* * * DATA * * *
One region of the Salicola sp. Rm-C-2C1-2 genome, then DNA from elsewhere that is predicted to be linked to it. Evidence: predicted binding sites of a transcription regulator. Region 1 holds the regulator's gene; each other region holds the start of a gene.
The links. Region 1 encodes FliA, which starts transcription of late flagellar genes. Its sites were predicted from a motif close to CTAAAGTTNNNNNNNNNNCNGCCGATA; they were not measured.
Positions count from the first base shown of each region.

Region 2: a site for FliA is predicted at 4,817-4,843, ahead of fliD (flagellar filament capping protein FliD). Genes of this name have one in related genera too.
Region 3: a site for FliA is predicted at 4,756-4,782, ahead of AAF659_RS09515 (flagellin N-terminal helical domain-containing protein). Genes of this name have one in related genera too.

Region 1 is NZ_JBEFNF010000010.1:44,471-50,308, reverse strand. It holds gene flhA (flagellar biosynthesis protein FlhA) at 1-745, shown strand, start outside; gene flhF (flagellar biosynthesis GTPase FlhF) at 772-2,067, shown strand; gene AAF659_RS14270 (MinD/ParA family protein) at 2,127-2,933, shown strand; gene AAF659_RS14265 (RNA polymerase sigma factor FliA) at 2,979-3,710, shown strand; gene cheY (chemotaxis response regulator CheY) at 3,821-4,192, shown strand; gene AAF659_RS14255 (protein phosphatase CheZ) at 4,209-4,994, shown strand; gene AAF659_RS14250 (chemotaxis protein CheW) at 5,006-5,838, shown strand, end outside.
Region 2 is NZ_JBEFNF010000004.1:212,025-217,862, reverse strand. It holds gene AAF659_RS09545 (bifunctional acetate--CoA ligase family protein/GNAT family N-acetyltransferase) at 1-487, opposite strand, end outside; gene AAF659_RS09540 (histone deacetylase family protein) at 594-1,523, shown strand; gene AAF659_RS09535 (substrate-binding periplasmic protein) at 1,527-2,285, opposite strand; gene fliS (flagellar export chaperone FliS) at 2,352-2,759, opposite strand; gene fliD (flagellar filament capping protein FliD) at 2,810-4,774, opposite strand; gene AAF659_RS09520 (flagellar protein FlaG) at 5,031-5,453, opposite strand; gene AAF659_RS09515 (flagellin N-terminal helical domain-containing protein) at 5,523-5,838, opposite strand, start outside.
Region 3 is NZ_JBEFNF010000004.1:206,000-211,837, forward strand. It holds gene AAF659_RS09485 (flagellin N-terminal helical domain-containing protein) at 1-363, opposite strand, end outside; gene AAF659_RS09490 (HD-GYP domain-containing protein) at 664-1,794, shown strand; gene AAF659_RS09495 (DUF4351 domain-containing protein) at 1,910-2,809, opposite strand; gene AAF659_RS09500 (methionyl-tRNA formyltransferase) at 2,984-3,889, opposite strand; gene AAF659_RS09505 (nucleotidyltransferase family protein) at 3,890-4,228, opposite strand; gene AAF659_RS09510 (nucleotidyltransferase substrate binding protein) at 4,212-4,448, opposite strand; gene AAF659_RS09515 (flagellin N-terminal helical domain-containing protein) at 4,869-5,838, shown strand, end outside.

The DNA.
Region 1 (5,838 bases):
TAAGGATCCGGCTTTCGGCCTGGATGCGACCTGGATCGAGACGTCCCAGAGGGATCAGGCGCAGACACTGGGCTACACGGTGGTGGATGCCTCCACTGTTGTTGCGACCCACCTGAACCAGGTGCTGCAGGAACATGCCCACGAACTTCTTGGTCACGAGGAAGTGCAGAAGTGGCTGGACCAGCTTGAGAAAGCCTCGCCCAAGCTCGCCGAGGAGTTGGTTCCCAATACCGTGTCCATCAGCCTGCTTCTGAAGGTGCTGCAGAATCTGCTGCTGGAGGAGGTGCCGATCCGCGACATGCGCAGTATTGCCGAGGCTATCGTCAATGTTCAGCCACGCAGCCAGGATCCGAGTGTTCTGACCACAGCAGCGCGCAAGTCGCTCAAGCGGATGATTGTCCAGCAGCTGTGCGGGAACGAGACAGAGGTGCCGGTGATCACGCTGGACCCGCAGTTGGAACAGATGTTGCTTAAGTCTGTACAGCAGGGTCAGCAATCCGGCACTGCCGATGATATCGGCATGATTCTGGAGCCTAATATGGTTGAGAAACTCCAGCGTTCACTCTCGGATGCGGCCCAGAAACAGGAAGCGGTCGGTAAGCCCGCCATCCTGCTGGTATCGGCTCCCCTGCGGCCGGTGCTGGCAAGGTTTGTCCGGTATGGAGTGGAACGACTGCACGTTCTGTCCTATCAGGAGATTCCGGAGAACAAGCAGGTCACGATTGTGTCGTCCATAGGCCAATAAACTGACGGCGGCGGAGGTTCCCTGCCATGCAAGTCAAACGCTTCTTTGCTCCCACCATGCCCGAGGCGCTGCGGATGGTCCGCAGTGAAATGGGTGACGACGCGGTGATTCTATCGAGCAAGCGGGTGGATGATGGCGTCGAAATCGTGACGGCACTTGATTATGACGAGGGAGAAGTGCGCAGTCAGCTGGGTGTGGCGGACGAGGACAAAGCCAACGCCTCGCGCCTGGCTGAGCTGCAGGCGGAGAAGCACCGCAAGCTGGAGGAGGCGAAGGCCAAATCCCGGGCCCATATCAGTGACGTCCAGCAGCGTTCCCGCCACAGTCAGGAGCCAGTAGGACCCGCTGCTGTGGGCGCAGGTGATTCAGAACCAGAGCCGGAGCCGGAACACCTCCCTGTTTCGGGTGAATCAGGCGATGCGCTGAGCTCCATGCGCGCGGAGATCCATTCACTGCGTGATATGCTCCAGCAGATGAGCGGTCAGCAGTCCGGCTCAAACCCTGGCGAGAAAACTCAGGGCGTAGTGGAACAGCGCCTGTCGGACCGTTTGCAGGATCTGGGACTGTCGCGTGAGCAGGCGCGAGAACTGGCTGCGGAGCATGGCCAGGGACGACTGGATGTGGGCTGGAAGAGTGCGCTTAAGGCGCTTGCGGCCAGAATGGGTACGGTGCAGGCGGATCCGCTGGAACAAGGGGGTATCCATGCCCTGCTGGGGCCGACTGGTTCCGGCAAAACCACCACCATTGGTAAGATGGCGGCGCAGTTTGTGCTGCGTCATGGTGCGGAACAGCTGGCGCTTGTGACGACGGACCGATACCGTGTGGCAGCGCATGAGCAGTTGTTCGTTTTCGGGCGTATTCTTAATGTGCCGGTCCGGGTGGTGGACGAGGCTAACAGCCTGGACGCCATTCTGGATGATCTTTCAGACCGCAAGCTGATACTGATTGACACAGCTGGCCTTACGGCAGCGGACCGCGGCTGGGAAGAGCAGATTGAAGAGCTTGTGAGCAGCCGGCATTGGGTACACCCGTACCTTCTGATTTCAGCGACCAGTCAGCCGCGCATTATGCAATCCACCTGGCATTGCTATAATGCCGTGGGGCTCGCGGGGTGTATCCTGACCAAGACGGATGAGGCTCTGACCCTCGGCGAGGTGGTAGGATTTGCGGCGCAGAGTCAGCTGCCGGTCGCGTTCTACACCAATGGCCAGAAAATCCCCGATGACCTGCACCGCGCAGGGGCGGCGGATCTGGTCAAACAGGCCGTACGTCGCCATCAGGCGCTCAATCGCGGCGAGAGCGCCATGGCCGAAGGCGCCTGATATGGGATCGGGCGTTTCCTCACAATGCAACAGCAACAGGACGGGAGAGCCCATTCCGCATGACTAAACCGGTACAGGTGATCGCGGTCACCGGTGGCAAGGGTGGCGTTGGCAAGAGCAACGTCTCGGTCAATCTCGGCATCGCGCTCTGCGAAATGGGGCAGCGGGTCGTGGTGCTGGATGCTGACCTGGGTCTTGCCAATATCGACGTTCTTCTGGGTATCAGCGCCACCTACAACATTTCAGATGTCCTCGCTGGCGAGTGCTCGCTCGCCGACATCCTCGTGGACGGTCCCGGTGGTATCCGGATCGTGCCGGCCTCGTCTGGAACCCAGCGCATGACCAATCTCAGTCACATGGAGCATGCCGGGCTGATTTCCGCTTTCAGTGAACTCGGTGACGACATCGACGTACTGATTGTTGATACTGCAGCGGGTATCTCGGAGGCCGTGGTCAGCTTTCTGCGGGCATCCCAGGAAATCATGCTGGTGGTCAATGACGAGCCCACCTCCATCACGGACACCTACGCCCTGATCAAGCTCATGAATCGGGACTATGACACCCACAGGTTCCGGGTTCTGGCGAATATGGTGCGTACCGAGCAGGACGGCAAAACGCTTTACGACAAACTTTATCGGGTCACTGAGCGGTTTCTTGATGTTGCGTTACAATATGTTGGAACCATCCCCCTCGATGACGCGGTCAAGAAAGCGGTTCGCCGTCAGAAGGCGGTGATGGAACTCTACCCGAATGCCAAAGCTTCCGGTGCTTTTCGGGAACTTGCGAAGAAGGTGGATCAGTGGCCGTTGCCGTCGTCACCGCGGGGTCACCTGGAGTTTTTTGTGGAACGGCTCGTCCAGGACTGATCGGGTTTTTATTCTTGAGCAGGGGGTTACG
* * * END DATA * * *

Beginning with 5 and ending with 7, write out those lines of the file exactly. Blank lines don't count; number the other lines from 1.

Region 3: a site for FliA is predicted at 4,756-4,782, ahead of AAF659_RS09515 (flagellin N-terminal helical domain-containing protein). Genes of this name have one in related genera too.

Region 1 is NZ_JBEFNF010000010.1:44,471-50,308, reverse strand. It holds gene flhA (flagellar biosynthesis protein FlhA) at 1-745, shown strand, start outside; gene flhF (flagellar biosynthesis GTPase FlhF) at 772-2,067, shown strand; gene AAF659_RS14270 (MinD/ParA family protein) at 2,127-2,933, shown strand; gene AAF659_RS14265 (RNA polymerase sigma factor FliA) at 2,979-3,710, shown strand; gene cheY (chemotaxis response regulator CheY) at 3,821-4,192, shown strand; gene AAF659_RS14255 (protein phosphatase CheZ) at 4,209-4,994, shown strand; gene AAF659_RS14250 (chemotaxis protein CheW) at 5,006-5,838, shown strand, end outside.
Region 2 is NZ_JBEFNF010000004.1:212,025-217,862, reverse strand. It holds gene AAF659_RS09545 (bifunctional acetate--CoA ligase family protein/GNAT family N-acetyltransferase) at 1-487, opposite strand, end outside; gene AAF659_RS09540 (histone deacetylase family protein) at 594-1,523, shown strand; gene AAF659_RS09535 (substrate-binding periplasmic protein) at 1,527-2,285, opposite strand; gene fliS (flagellar export chaperone FliS) at 2,352-2,759, opposite strand; gene fliD (flagellar filament capping protein FliD) at 2,810-4,774, opposite strand; gene AAF659_RS09520 (flagellar protein FlaG) at 5,031-5,453, opposite strand; gene AAF659_RS09515 (flagellin N-terminal helical domain-containing protein) at 5,523-5,838, opposite strand, start outside.